Jee Hae stared back towards their village as the world darkened around them with the passing of the sun, the red sky bruising purple then black. She desired to head back but hesitated in her retreat, not wanting to leave Li Chen behind.

Li Chen turned to look at her. “Why so quiet? Do my dreams strike you senseless?”

“They do you, silly goat! You have so much hope, Li Chen, too much at times,” Jee Hae chastised, her bluntness surprising Li Chen as she unleashed her frustration. “Sometimes your hope clouds the reality around you. You become intoxicated by it, forget important things.”

Li Chen stood, balling his fists. “There is nothing important about our village. It smells of dung and the villagers are no smarter than their livestock. Chop off a chicken’s head and it is still smarter than my father.”

“You should not say such things, Li Chen.”

“Why? It is the truth. There is no future here, only an endless cycle I intend to break. Knowing what awaits across the horizon, how can I turn from the breaking dawn? All that possibility. To guide my destiny rather than be controlled by it -”

“It’s a dream, Li Chen. Nothing more. Do not gamble your life away,” Jee Hae pleaded.

“It is more of a chance than I would ever have here. A chance to become something more than a peasant. There is more to life than crops.”

“The life of a farmer -”

“Is not for me. You know this.”

“Yes, I know it, Li Chen.” Jee Hae’s voice softened. “That is why I love you. The things you see. You can bring light to darkest day. Your dreams are surely a blessing from the heavens. So big our village may not hold them, maybe not even the world – and they will carry you away.” Jee Hae turned away to hide her sorrowful face.

Li Chen approached Jee Hae and stroked her back. “Is that what you fear? That I will forget you? Jee Hae, I could never forget you. That first time I saw you…I have never forgotten your face. You are the source of my dreams. I want this for you, a better life for us both.”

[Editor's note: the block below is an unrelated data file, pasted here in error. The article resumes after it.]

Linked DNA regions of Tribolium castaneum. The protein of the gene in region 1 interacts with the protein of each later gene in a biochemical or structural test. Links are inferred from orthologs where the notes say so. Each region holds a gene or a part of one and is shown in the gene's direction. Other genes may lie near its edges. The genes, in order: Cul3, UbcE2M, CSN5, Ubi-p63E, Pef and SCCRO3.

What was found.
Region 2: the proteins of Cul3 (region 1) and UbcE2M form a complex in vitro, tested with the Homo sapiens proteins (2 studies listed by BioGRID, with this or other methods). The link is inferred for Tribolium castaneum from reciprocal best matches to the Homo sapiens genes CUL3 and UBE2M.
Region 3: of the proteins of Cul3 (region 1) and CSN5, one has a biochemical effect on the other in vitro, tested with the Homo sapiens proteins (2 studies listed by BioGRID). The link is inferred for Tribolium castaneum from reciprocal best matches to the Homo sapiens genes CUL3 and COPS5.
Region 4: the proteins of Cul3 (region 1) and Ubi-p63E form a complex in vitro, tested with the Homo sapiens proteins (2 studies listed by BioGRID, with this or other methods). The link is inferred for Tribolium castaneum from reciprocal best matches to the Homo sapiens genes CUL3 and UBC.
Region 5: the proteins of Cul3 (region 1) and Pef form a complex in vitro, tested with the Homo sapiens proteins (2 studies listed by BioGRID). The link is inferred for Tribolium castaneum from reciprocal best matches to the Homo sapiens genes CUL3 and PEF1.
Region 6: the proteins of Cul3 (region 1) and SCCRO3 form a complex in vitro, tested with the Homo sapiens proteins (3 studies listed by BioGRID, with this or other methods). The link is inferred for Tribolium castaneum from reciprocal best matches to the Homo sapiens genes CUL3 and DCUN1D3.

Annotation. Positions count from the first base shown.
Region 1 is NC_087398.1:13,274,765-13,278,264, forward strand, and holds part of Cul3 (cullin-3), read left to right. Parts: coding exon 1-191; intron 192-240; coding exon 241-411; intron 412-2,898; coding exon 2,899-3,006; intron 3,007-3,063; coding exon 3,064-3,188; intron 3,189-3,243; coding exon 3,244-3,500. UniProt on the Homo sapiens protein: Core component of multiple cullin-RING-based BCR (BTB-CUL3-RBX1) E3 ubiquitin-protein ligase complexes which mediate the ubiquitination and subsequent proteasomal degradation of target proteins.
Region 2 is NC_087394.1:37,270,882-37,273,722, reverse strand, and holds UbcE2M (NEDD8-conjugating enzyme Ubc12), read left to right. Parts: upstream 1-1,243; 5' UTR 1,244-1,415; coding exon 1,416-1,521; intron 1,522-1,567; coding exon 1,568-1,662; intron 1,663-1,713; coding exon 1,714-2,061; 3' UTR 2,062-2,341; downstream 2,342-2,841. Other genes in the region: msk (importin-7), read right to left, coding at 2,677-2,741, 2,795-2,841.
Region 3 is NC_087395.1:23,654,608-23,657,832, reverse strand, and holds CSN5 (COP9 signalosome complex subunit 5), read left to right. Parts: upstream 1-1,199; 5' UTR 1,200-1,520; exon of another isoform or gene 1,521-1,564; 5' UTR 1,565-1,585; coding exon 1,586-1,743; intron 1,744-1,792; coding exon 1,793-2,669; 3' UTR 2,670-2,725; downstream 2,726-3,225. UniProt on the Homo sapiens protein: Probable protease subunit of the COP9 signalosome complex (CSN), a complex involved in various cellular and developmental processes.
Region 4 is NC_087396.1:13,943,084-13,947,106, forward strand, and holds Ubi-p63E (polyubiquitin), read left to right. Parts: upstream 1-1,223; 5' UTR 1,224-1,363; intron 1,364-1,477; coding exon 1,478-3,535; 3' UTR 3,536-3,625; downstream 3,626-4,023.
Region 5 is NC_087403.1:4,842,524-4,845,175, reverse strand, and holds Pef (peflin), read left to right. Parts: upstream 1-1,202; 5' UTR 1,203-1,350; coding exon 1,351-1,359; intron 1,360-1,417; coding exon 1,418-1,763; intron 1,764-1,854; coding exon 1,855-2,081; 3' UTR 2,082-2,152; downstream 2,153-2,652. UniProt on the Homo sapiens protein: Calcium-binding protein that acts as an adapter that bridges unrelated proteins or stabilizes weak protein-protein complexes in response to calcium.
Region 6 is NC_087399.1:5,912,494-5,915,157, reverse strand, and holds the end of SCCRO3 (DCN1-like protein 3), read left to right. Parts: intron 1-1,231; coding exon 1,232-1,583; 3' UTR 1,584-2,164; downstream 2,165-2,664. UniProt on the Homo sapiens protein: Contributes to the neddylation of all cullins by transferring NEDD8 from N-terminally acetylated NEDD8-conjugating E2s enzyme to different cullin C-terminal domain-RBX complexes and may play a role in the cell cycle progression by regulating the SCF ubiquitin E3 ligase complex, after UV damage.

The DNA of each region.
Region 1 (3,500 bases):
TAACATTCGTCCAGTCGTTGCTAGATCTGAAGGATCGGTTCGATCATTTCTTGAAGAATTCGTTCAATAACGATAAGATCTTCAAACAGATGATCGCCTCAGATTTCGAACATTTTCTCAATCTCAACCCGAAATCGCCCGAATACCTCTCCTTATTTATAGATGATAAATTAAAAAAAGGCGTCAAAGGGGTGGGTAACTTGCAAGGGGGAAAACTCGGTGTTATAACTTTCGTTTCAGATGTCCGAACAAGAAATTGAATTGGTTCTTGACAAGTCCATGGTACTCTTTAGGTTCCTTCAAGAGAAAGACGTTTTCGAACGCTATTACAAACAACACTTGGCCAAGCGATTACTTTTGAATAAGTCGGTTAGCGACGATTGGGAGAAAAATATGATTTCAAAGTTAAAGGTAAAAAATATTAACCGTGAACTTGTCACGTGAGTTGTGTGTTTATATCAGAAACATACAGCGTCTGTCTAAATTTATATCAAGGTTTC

“You would not leave me?” Jee Hae looked over her shoulder, her puffy eyes searching his face.

Li Chen covered his heart. “You are the sun which shines upon my heart, causing it to spring with life. Without your gaze, it would surely grow cold and turn to clay. How bitter would I be if all that remained was your ghost, a pale moon where once there was golden sky.”

Jee Hae looked to the darkening sky with derision. “You speak too highly of me.”

Li Chen prostrated himself. “I pay you reverence, blessed goddess. You are the source of my dreams, creator of my happiness.”

Jee Hae blushed, slapping at Li Chen. “Silly goat.”

Grinning, Li Chen stood, only to receive a light shove from Jee Hae. “Have I embarrassed you? You blush so fiercely as to blaze in the moonlight. Truly, you put the fiery sun to shame with your radiance -”


“I almost forgot,” Li Chen said while rummaging through his pants. “I have something for you.”

“What is it?”

Li Chen pulled a jade comb from his pocket. Exquisitely carved from rare silky white nephrite, it shone with an ethereal quality in the moonlight. “This is for you.”

Jee Hae gasped at the wondrous sight of the comb. “Li Chen, how did you afford such a thing? Surely it was expensive.”

“It’s a treasure I’ve held…for a long time. I want you to have it.”

“But why give it to me? You could use it to pay for your trip to Harbin and invest in your dreams. Surely it is worth a great sum.”

“You are worth much more.” Li Chen placed the comb in Jee Hae’s palm without hesitation and closed her fingers over it.

“Thank you,” she bashfully replied.

Li Chen laughed softly. “Here, let me see you wear it.”

With a wry grin, Jee Hae took the comb and used it to tie up her long hair. “How does it look?” she asked, spinning around to model it for him.

“Beautiful.” The tender, wistful tone of Li Chen’s voice caused Jee Hae to stop spinning. He delicately touched her cheek, staring deep into her eyes. “Would you come with me to Harbin when the time comes? Would you follow me in my dreams?”

Jee Hae did not hesitate. “I would follow you anywhere, Li Chen.”

Li Chen’s lip quivered. “You believe in my foolish dreams?”

“I believe in you.”